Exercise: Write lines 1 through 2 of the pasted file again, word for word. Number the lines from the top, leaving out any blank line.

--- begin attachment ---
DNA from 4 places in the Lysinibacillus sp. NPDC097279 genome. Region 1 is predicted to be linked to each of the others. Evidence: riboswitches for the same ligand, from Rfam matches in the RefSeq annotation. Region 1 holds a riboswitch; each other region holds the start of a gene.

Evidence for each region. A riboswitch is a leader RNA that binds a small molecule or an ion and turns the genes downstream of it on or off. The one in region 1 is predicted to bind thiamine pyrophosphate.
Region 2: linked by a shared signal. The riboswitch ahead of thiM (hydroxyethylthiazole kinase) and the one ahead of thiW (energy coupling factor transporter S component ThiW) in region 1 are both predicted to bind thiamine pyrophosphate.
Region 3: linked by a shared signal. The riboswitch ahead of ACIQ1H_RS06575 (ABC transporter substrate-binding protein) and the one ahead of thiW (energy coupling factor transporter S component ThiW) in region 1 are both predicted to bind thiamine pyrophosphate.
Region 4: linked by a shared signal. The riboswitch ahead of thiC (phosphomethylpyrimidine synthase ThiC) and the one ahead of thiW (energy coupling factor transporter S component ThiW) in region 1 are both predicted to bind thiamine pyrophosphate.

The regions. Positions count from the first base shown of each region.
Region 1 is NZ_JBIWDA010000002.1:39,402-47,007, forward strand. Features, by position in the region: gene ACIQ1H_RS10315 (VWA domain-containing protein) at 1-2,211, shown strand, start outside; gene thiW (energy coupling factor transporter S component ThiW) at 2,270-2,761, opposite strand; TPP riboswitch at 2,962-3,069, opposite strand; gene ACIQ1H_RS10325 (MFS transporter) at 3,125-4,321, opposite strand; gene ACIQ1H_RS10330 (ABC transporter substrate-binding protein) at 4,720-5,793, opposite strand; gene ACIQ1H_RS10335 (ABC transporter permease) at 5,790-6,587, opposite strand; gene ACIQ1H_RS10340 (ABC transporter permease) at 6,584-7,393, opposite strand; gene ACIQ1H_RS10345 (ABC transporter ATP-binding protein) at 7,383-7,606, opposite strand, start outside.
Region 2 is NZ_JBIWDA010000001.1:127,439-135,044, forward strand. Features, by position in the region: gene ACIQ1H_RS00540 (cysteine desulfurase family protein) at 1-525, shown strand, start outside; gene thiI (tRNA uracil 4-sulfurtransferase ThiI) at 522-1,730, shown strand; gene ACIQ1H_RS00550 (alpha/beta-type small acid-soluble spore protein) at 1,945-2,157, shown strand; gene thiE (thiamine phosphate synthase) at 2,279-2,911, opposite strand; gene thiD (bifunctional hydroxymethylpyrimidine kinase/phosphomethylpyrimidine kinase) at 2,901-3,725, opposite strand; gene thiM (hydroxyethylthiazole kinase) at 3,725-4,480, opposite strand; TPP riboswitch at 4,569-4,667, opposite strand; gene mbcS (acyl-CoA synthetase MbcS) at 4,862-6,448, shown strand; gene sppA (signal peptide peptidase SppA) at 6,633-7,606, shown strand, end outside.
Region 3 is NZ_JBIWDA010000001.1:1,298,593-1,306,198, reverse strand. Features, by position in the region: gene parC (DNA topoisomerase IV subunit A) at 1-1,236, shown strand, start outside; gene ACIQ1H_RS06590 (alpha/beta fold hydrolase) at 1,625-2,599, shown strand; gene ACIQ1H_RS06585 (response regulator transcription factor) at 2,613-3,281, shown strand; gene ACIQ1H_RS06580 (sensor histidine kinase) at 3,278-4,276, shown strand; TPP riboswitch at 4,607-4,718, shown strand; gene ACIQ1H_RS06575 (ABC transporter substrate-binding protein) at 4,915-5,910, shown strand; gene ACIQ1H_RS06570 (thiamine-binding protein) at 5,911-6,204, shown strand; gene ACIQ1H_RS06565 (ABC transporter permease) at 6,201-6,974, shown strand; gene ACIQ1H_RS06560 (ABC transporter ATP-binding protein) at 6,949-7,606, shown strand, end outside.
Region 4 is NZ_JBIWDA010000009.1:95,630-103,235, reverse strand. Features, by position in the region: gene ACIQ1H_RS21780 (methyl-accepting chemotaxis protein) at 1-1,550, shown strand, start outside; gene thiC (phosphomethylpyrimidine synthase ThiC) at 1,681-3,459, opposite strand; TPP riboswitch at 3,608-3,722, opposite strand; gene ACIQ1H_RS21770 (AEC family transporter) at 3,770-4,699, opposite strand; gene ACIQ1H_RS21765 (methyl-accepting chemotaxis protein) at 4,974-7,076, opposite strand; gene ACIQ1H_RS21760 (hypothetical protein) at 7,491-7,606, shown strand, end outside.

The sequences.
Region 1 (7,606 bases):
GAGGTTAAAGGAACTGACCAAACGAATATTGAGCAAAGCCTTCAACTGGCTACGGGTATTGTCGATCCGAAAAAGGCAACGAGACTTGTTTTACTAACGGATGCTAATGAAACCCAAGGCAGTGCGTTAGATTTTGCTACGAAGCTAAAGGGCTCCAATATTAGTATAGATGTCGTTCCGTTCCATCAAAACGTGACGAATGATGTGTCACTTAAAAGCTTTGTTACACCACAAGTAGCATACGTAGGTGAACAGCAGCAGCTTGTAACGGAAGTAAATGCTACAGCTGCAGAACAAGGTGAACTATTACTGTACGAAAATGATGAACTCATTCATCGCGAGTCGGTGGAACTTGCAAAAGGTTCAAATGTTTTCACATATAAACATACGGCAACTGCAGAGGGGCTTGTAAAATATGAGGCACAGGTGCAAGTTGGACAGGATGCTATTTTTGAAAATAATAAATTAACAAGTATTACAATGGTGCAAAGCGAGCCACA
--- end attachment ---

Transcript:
DNA from 4 places in the Lysinibacillus sp. NPDC097279 genome. Region 1 is predicted to be linked to each of the others. Evidence: riboswitches for the same ligand, from Rfam matches in the RefSeq annotation. Region 1 holds a riboswitch; each other region holds the start of a gene.

Evidence for each region. A riboswitch is a leader RNA that binds a small molecule or an ion and turns the genes downstream of it on or off. The one in region 1 is predicted to bind thiamine pyrophosphate.